concrete. He defined this toughness index as the area under load-deflection curve up

to a 0.075 in. center-deflection divided by the first crack area. This definition was

originally adopted by the ACI Committee 544 for calculating toughness area and

toughness index[5]. Henager and the senior author[4.61 investigated separately the use

of the area under load-deflection curve to the point following the maximum load

where the load is 0.80 of the maximum. The toughness index calculated based on the

80% of the maximum load showed inconsistent results when different mixes were

used. Zollo[7] took a closer look at flexural testing procedures. He ran flexural tests

with varying span to depth ratio, fiber shape, and matrix type. The results showed

that the toughness suggested by ACI Committee 544 is not a viable measure of the

material system performance. Johnston[8] presented an approach to assess and define

the flexural toughness of fiber reinforced concrete. I t comprises a series of indices

based on material behavior up to specified multiples of the first crack deflection. The

essence of this approach was later adopted by ASTM as the basis for presenting the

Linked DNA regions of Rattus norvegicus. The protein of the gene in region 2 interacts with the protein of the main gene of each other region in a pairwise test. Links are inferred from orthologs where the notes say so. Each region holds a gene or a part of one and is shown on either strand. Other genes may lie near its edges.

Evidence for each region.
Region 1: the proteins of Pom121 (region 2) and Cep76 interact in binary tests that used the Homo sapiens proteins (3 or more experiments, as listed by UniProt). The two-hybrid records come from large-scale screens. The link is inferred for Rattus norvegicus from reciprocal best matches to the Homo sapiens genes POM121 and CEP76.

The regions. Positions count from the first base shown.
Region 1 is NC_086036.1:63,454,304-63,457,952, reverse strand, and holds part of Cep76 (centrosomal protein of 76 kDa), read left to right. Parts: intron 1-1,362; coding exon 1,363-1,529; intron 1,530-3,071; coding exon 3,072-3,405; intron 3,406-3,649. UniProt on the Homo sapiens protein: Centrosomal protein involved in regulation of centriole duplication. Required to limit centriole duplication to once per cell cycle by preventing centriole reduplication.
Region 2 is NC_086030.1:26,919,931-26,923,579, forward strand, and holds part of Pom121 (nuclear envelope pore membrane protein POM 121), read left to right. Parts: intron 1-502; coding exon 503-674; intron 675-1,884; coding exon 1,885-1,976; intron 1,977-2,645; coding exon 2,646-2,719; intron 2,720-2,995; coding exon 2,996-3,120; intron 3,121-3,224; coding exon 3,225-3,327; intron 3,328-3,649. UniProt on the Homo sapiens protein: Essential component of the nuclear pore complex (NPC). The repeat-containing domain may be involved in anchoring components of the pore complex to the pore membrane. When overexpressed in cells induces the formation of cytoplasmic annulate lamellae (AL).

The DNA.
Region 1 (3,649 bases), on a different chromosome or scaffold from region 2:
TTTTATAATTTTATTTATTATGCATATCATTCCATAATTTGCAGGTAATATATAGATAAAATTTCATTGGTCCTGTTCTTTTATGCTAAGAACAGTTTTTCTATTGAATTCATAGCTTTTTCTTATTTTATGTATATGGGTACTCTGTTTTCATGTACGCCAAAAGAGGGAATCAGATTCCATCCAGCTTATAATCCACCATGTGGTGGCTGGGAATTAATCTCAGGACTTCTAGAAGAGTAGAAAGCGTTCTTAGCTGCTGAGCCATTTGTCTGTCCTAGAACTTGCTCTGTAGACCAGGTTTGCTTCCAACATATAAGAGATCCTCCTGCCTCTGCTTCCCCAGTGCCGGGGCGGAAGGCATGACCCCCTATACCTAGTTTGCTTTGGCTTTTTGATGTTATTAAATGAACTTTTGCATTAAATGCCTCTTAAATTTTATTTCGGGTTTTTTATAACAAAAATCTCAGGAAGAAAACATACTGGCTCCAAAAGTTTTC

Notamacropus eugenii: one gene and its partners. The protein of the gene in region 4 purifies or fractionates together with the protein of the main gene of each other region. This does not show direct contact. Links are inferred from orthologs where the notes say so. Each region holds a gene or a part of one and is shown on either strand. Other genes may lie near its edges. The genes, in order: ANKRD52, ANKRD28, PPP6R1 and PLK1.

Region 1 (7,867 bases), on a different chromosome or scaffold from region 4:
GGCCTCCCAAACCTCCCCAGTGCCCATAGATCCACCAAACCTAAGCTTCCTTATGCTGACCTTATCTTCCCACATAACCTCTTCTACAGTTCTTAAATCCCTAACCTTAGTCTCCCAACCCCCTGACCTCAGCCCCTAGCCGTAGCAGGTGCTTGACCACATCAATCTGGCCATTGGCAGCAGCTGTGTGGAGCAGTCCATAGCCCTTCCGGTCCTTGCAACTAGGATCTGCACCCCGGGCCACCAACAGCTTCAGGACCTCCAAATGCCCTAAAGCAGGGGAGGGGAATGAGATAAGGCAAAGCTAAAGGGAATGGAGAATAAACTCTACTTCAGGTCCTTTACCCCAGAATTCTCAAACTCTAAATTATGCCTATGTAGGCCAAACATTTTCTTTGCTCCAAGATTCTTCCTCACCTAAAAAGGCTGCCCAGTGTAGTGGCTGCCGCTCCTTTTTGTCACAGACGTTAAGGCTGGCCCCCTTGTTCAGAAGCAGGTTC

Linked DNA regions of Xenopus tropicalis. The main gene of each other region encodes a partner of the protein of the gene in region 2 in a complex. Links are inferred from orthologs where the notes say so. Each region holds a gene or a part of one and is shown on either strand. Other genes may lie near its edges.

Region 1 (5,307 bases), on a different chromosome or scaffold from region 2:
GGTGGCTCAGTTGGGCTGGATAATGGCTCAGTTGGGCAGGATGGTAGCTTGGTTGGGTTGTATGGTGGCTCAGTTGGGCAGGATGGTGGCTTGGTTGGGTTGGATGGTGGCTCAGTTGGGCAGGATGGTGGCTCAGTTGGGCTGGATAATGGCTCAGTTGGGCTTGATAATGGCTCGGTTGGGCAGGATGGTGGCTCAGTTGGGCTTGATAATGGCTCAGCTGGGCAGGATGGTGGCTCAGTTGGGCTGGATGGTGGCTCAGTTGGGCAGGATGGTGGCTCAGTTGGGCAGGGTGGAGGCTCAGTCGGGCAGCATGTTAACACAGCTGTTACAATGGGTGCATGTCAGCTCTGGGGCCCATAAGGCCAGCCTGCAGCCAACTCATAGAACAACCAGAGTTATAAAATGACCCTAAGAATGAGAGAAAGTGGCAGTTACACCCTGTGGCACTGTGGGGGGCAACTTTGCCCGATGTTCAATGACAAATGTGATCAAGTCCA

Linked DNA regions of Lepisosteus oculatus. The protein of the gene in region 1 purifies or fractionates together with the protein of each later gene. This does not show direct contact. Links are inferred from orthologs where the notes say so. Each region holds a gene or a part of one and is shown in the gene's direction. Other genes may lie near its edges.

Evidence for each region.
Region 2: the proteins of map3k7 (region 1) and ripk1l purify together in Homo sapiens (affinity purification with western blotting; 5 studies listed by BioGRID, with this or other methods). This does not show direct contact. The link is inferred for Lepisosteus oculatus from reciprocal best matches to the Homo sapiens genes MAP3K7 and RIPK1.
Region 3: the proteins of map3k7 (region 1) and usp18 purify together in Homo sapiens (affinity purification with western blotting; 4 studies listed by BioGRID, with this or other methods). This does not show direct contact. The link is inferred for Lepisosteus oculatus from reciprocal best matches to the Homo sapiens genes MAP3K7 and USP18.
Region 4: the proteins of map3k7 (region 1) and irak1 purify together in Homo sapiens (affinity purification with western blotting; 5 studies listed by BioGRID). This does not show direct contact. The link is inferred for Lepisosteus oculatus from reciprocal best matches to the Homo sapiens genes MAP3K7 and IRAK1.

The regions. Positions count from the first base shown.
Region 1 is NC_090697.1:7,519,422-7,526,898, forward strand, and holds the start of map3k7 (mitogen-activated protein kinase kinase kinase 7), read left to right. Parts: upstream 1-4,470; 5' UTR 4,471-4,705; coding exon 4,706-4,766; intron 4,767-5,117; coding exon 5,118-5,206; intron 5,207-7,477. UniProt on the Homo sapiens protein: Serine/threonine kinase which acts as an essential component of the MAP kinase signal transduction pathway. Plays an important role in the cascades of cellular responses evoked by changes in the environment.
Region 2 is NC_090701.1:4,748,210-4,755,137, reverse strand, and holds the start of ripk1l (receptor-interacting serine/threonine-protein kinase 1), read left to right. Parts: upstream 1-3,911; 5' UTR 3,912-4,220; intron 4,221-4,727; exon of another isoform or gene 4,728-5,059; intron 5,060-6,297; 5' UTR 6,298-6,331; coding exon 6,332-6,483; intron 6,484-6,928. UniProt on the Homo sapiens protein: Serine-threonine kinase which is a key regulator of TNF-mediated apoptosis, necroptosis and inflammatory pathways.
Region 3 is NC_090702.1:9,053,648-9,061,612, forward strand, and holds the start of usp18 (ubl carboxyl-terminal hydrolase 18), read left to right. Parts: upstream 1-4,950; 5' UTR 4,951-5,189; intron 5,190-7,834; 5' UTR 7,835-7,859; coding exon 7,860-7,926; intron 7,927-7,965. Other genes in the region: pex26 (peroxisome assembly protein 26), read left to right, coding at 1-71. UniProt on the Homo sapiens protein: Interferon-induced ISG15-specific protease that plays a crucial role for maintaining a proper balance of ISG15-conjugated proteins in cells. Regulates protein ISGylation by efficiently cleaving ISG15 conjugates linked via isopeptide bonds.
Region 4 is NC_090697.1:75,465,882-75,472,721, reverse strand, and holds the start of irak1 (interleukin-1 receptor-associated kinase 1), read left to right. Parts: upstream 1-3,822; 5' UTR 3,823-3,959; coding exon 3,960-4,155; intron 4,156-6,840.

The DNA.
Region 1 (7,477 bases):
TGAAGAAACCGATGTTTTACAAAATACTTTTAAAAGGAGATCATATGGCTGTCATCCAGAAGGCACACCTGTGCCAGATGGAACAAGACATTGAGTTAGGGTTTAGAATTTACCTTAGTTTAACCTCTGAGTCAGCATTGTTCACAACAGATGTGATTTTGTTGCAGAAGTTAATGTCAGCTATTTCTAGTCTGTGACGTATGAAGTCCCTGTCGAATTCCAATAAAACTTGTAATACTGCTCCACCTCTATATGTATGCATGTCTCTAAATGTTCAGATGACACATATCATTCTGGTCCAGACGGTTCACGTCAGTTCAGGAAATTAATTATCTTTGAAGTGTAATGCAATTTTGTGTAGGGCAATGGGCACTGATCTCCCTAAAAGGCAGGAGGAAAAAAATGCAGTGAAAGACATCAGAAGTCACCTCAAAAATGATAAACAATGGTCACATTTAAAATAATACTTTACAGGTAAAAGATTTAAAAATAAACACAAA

standard test method (ASTM C-1018)f2]. The testing method requires that the length

of the test specimen shall be at least 2 in. greater than three times the depth tested in

flexure under third-point loading arrangements. Ward and Li[9] studied the depen-

dence of flexural behavior of fiber reinforced mortar on material fracture resistance

and beam size. They investigated the possibility of characterizing the tensile fracture

properties of mortar using only the flexural and first crack splitting tensile strength

and presented three new flexural toughness indices. Nanni 11O] studied the load defor-

mation response of fiber reinforced concrete (F. R. C.) subjected to flexural and split

tensile tests. He concluded that split tension test can not substitute for the standard

flexural test in determining the post cracking performance of F.R.C. Studies have

shown that the primary factors, influencing toughness are the type, volume percen-

tage, aspect ratio, nature of deformation, and orientation of the fiber in concrete it-

self - the same parameters which influence the maximum load l8 ].

Flexural Toughness of Steel Fiber... 83

ness and toughness indices of S.F.R.C. The aim of this paper is to present the out-

come of the investigation and the equations obtained for predicting the flexural

toughness and in turn the toughness indices of S.F.R.C.

2. Research Significance

a. To study the effect of fiber and mix parameters simultaneously on flexural

toughness and toughness indices.

b. To prove that the behaviour of S.F.R.C. (up to a certain deformation) closely

resembles that of an elasto-plastic material.

c. To find equations for predicting toughness and toughness indices.

It is significant to present the equations obtained for predicting the desired tough-

ness areas and in turn the desired toughness indices. These equations provide con-

tinuous scale for toughness areas and toughness indices predictions for use with dif-

ferent serviceability requirements as those suggested in article (9.6) of ASTM (C-